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Democrat-Like Policies Failing in France

January 20, 2020

Whether we like it or not, it’s time to do the tough thing.

 

As much as Bernie Sanders and Elizabeth Warren want to channel their inner French-ness and deliver European-style benefits (with the accompanying taxation), that approach simply isn’t the answer. It isn’t working in Europe and it won’t work here.

 

Currently in France, protesting is a way of life. French workers strike seven times more than German workers, and 125 times more than the Swiss.

 

Politicians on both sides have tried to reform the system to no avail. They’ve found that social benefits are hard to pare down, much less take away. Hence the strikes.

 

Are American Democrats taking notice? They want to give away all kinds of benefits. If that happens, it’s tough to turn back, as France is proving.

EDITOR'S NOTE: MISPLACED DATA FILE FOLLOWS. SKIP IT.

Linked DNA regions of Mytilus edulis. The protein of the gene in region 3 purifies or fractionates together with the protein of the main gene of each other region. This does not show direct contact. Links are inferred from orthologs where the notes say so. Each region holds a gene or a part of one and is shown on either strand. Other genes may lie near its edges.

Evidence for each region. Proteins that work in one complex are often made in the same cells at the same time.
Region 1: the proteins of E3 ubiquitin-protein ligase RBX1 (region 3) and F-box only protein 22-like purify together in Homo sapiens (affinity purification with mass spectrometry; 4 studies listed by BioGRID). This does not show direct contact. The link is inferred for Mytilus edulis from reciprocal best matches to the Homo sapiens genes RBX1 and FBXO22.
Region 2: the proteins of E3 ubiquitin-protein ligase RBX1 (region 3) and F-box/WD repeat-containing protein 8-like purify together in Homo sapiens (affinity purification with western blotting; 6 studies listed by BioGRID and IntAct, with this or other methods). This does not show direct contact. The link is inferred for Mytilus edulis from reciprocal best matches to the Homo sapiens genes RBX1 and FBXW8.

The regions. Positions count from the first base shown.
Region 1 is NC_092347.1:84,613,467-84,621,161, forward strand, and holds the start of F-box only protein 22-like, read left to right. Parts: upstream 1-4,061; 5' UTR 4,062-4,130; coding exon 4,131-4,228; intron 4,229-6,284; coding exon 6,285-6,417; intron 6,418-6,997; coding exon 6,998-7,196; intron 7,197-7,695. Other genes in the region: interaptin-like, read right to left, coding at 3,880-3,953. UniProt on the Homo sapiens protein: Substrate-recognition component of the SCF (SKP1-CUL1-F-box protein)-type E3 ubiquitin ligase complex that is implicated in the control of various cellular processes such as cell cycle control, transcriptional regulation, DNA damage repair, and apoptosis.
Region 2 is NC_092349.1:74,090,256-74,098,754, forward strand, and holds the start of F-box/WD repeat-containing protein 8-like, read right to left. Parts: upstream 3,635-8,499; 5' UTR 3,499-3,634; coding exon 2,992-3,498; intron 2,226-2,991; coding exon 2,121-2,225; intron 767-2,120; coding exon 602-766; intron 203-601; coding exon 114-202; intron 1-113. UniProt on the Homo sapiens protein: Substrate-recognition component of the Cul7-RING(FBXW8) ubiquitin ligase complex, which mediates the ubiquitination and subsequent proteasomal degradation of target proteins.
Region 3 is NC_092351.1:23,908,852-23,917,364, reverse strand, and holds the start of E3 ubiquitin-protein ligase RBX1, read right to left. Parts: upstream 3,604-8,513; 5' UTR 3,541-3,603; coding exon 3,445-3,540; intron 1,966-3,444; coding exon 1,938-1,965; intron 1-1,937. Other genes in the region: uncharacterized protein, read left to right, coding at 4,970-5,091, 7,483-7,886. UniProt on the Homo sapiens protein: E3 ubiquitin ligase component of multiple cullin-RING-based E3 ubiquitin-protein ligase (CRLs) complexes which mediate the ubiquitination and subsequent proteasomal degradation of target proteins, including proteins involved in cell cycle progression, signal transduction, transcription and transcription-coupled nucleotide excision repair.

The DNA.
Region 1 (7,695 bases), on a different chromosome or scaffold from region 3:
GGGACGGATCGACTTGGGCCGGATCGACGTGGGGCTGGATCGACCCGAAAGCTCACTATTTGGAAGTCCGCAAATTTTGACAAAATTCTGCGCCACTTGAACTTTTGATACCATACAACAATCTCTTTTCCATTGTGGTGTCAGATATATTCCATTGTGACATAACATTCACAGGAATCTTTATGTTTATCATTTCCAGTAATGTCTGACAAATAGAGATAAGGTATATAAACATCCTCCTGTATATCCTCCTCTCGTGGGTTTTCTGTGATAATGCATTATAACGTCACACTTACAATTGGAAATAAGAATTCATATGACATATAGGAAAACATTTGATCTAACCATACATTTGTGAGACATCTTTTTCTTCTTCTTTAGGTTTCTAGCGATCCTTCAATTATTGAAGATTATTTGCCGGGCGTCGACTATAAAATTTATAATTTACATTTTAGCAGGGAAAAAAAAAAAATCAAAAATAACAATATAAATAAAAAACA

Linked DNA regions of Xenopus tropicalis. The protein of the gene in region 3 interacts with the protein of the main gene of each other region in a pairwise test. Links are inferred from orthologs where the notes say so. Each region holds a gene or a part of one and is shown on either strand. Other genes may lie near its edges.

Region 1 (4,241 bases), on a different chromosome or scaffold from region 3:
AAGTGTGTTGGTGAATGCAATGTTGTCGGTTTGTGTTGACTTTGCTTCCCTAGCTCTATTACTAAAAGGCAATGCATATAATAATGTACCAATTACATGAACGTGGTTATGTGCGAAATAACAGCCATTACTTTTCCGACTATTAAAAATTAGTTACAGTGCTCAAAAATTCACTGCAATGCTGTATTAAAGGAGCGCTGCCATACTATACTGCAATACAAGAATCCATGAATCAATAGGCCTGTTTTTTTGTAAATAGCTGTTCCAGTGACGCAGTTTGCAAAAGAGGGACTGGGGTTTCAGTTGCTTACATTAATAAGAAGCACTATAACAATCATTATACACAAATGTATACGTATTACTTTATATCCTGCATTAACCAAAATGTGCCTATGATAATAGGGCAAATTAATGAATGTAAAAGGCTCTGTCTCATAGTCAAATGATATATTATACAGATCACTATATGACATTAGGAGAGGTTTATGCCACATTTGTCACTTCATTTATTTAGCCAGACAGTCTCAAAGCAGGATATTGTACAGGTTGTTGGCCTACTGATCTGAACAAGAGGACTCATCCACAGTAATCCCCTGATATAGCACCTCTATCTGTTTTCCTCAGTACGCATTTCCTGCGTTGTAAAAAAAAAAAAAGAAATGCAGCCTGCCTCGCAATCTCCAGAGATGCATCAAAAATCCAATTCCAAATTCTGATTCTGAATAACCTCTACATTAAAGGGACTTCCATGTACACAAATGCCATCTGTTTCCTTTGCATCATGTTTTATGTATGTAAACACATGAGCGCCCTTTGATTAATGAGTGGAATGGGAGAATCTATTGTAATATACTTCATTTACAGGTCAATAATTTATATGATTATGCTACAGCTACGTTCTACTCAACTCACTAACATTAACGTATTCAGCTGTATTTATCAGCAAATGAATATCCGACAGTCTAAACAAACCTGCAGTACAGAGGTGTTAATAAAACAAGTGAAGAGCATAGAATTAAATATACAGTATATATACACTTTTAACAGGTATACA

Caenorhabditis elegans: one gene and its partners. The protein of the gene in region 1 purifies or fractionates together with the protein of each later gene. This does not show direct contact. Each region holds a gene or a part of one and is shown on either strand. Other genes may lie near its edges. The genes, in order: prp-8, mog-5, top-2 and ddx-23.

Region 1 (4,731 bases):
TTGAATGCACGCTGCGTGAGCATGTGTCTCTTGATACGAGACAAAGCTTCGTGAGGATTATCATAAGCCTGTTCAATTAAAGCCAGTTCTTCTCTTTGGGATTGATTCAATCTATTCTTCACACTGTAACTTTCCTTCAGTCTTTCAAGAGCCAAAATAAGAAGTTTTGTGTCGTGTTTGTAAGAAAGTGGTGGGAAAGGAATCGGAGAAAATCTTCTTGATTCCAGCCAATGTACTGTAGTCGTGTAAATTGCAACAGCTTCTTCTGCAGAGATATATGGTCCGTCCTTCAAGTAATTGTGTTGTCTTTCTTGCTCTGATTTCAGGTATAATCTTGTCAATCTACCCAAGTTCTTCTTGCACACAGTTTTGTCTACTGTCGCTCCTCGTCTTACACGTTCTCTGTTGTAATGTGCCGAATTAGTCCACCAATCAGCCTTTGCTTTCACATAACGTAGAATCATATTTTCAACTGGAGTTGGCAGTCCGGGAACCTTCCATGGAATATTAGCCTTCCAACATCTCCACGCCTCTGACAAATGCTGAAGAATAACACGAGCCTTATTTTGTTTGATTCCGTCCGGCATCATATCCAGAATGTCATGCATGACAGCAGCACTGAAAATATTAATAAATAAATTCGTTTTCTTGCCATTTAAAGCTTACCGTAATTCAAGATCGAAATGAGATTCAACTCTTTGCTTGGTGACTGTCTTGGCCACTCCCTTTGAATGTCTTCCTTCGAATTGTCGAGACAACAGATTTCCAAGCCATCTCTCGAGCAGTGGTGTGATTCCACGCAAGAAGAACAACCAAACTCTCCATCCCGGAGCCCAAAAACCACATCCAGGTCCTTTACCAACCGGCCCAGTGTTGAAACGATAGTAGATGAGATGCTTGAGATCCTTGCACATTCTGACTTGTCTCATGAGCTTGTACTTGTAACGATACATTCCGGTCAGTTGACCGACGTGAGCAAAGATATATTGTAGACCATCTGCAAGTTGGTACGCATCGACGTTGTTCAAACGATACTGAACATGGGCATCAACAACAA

The French have other issues though. Unemployment there hasn’t been below 7 percent since 1983, and right now it’s around 8.6 percent. Long-term French unemployment exceeds 40 percent, while in the U.S. it’s 13.3 percent!

 

The French annual growth rate has barely been north of 1 percent since this century began. And as of 2018, the median monthly take home pay was $1,930.

 

How much of this is down to making better choices between work and play?

 

While the French and American systems are vastly different, France still has profound income inequality. The top 1 percent there still hold 22 percent of the country’s wealth, despite attempts by the government to impose wealth taxes. Little revenue was raised, while the rich fled. Unsurprisingly, it was repealed quickly.

 

In the U.S., median income is $2,600 per month. I doubt Americans would take a 25 percent pay cut to live in the French “utopia.”

 

This should serve as a stark warning for Democrats.

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